Music – A Music GCSE allows students to explore different genres and cultures of music, develop their skills and abilities and obtain a greater understanding of music in general while getting an opportunity to play music both alone and in peer groups. Students should expect to study a range of different genres, including classical music, popular music and world music.

Assessment: The GCSE is assessed in three parts – 30% performance including solo and group, 30% across two compositions and a final listening and appraising exam counting for 40%.

Drama – Another strong GCSE, Drama sees students exploring a set text to gain a greater understanding of the characters, their development and plots, themes and design elements. Students can explore elements of technical theatre and production work in addition to stage work and will all be required to perform an original piece of theatre during their GCSE.

Assessment: Students taking Drama will be assessed in three areas – 40% devised performance including both a written process and performance, 20% scripted work and 40% written exam.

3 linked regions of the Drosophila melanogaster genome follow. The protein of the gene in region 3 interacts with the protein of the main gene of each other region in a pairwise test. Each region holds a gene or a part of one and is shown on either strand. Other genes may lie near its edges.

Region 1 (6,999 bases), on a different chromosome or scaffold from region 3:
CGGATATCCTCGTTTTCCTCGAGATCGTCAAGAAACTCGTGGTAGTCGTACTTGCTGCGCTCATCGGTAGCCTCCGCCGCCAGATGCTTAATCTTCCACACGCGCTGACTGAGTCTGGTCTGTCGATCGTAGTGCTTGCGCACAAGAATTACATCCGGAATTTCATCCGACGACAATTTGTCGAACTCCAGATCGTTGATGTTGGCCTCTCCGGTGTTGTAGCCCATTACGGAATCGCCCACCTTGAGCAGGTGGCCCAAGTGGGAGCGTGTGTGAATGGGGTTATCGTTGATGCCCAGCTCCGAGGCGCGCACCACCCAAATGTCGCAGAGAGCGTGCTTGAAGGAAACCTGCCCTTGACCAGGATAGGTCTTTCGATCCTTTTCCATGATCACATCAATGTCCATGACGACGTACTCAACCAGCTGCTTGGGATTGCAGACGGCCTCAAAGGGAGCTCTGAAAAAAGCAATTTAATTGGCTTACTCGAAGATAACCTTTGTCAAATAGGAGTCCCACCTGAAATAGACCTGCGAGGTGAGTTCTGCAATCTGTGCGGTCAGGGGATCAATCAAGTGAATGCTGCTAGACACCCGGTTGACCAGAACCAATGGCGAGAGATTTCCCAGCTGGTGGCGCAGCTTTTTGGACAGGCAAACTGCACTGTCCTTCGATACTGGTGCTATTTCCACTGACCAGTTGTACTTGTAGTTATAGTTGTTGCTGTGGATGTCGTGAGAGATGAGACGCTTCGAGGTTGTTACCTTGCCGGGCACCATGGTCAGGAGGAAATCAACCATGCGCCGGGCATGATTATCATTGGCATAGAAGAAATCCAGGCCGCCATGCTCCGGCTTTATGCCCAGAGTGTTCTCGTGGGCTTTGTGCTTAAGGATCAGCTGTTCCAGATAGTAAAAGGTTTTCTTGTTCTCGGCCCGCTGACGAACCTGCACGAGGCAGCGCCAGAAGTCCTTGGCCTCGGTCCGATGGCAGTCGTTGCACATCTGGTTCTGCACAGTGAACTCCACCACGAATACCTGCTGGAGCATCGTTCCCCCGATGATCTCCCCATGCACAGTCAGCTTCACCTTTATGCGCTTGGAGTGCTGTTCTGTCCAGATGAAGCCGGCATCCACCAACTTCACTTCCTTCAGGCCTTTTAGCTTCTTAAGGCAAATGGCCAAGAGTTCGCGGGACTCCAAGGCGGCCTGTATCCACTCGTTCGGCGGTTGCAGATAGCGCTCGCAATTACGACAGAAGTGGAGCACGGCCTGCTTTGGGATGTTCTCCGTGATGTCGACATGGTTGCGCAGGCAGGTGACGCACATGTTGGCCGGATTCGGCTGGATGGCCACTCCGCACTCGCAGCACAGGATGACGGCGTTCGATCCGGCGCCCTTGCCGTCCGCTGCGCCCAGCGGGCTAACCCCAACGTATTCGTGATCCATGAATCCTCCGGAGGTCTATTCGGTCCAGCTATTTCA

Humanities – The exploration of human society and culture, humanities subjects include History and Geography and choosing to study humanity at GCSE offers students the opportunity to pursue a similar subject at A-Level. These subjects are relevant for several career pathways including Agriculture, Environment Science, Politics and Journalism.

Geography – At GCSE, Geography sees students studying and discussing a range of topics encompassing human and environmental issues that are affecting the world currently, throughout history and potential future global geographical issues. Geography is often considered a facilitating subject for prestigious and high ranking universities.

Assessment: The Geography GCSE is assessed in three parts. Components 1 and 2 are both worth 37.5% of the final grade while component three is 25%.